GLOVING. Dust your hands with powder and rub them together to spread it. Be careful to touch only the inner surface of the gloves. Grasp the palmar aspect of the turned down cuff of a glove, and pull it on to your opposite hand. Leave its cuff for the moment.

Put the fingers of your already gloved hand under the inverted cuff of the other glove, and pull it on to your bare hand. It is a good routine to wash your gloved hands in sterile water to remove the powder.

Now help the next person who has gowned on with their gloves.

If you TEAR OR CONTAMINATE A GLOVE during an operation, remove it. Grasp its cuff from the outside, and pull it down over your palm. Ideally, don't remove the glove yourself, because you will contaminate your other hand. Instead, hold out your hand to the circulating nurse, who will grasp the edge of the cuff and pull it off. In practice most circulating nurses are too nervous to do this, so you will have to do it yourself by touching the outer side of the cuff only.

THE OPERATION SITE SHAVING. The operation site should be socially clean before the operation, and you may have to check this. There is usually no need to shave a patient. If you shave him, do so on the morning of the operation, or as part of the operation. If you shave him a day or two before, minute abrasions in his skin will become infected and the risk of wound infection will increase. If hair is going to get in the way, all you need to do is to clip it short immediately before the operation.

PREPARATION. Do this as soon as the patient is anaesthetized. Start with a soapy solution, and follow this with spirit. Or, better, if there is a low sensitivity to iodine in the community (as in most of Africa), use alcoholic iodine (2.5). Take a sterile swab on a holder, start in the middle of the operation site, and work outwards. Discard both swab and holder, and repeat the process with a second swab (some surgeons use a third). The spirit will evaporate to leave the skin dry. Some surgeons consider this is over-elaborate, and merely use a single application of iodine.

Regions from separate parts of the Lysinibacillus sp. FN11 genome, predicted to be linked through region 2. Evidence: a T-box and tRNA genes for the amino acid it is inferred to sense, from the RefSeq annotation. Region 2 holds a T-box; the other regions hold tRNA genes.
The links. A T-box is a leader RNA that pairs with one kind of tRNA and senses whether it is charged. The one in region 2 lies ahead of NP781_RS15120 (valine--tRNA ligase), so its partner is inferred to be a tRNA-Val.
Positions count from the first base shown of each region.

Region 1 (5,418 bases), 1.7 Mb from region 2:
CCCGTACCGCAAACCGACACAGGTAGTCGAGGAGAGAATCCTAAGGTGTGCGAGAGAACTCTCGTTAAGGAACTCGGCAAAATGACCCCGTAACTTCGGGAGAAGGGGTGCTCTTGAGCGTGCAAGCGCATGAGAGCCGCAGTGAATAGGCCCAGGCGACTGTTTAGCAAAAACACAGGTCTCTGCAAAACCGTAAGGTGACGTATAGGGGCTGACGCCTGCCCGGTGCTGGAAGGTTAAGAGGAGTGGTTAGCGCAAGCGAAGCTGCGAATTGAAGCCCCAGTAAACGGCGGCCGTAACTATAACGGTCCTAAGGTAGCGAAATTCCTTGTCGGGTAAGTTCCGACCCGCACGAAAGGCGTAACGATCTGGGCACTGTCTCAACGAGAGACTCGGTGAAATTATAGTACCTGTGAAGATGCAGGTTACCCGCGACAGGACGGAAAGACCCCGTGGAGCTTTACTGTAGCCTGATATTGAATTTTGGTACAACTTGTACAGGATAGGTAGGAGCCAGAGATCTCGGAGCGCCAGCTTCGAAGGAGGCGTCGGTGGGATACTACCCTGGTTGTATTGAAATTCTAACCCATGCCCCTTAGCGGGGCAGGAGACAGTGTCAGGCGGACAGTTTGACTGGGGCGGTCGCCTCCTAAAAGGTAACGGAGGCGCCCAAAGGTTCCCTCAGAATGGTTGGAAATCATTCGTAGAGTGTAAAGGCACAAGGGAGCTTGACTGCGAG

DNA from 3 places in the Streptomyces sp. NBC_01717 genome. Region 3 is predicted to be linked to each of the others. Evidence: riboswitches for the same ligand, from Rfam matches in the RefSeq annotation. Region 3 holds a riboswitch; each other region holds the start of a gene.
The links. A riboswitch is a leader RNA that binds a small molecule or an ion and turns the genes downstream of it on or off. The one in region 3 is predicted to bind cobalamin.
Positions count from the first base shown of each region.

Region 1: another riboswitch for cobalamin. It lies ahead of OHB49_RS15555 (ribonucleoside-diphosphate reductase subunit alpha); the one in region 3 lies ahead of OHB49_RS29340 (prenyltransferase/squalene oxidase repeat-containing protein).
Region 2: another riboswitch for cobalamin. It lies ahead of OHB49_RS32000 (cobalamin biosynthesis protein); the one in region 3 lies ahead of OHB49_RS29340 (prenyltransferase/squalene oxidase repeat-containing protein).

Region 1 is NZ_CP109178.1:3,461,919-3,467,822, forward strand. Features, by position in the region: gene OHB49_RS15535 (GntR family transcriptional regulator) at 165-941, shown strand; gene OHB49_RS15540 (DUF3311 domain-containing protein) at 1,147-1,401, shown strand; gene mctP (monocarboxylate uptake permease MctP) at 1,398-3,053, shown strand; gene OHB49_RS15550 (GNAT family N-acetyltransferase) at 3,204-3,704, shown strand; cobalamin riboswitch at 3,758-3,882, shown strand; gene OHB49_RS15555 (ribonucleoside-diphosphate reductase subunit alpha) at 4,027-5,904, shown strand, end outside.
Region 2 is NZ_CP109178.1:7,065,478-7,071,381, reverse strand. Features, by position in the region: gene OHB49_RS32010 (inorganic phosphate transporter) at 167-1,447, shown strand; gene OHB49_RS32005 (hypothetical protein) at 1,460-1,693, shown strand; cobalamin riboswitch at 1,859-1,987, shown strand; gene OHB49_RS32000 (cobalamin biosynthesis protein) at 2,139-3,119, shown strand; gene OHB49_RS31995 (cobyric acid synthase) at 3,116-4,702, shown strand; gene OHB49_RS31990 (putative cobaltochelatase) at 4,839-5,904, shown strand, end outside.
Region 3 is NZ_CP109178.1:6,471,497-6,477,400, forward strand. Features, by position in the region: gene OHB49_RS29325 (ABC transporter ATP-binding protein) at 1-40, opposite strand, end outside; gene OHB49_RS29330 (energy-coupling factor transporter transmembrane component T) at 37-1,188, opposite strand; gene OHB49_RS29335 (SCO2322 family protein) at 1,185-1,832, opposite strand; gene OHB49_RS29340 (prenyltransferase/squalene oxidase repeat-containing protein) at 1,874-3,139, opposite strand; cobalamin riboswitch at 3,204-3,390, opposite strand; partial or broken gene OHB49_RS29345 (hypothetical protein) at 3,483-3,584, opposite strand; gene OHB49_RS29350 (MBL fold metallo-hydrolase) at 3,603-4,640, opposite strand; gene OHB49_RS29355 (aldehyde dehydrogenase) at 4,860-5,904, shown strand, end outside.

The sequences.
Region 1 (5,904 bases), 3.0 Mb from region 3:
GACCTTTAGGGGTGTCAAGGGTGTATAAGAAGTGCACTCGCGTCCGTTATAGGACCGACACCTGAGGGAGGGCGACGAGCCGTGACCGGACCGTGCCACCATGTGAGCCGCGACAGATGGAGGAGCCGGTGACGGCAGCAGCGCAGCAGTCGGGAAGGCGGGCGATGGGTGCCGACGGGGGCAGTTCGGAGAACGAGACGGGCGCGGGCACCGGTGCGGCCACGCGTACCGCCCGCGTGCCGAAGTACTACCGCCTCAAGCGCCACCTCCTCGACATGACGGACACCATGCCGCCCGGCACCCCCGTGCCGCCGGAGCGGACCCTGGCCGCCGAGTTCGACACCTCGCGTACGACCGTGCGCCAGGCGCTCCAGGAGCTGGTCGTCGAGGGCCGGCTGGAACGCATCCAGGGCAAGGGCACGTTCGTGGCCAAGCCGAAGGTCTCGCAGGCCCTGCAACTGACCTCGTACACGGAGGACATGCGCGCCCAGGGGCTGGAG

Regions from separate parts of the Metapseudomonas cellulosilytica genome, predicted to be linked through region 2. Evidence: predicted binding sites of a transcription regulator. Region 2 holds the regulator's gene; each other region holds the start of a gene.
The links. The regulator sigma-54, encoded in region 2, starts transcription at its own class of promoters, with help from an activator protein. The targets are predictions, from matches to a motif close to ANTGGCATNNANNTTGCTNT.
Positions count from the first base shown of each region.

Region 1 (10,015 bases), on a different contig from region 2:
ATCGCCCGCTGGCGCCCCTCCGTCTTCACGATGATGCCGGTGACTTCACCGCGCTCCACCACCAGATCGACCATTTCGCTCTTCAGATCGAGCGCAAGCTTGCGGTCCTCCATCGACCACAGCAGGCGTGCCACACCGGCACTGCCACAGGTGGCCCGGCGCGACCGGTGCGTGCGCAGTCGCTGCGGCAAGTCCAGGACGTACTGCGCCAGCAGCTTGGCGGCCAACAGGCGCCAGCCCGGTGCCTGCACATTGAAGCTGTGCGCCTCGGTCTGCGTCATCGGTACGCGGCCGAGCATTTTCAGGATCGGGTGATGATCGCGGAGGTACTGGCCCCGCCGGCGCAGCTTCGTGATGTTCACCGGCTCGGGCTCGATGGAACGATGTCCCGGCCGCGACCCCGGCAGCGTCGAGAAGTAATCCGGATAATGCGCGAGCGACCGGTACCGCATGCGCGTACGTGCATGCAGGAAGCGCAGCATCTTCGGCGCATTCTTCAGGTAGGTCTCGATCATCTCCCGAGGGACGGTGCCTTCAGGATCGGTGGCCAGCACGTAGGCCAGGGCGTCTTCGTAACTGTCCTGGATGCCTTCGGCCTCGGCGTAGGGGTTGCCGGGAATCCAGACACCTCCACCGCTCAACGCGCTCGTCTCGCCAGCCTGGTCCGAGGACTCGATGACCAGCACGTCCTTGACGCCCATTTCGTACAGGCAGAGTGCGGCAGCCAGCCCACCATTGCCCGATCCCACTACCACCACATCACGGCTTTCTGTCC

Be sure to prepare a wide enough area of skin. In an abdominal operation this should extend from the patient's nipple line to below his groin.

DRAPING. Wait until he is anaesthetized. Place the first towel across the lower end of the operation site. Place another across its nearer edge. Apply a towel clip at their intersection. Place another towel across the opposite edge of the site, and finally one across its upper edge. Clip them at their intersections. If necessary, grip his skin with the clips, or secure the towels with a stitch. Alternatively, drape him with two longitudinal towels clipped at each end, with a towel above and below. Then, in an abdominal operation, cover his whole abdomen with an abdominal sheet with a narrow quadrangular hole in it.

If important areas near the surgeon become contaminated, cover them with fresh sterile towels.

SWABS AND PACKS. Use 10 cm gauze squares on spongeholding forceps (''swabs on sticks'). You will also need abdominal packs.

CLEANING THE THEATRE. Clean it thoroughly after each day's list, and completely every week.

CLEANING INSTRUMENTS. Use an old nail brush. Open hinged instruments fully, scrub them, and take special care to clean their jaws and serrations.

DIFFICULTIES [s7]WITH ASEPTIC METHODS If you have NO GLOVES or very few gloves, scrub up and then rinse your hands and arms in alcoholic chlorhexidine (2.6). The alcohol will dehydrate your skin. You can reduce this by adding 1% glycerol to the solution. Unfortunately, although antiseptics may help to protect the patient, they are less effective in protecting you from AIDS (28a.4).

If you have NO DRAPES OR GOWNS or very few of them, use plastic sheets and aprons and soak them in an antiseptic solution (2.6).

Fig. 2-6 PUTTING ON GLOVES. A, take hold of the inside of the glove with your right hand, and put your left hand into it. B, put the fingers of your left hand under the cuff of the glove. C, pull your right glove on without touching your wrist. D, the first person to glove up (usually the scrub nurse) now gloves the second person (usually the surgeon), by holding out his gloves for him like this. E, How [f10]not [f11]to wear your mask! Don't put your left hand in your axilla[md]it is not a sterile area, even after gowning. E, after Ian Donald, ''Practical Obstetric Problems'. Lloyd-Luke, with kind permission.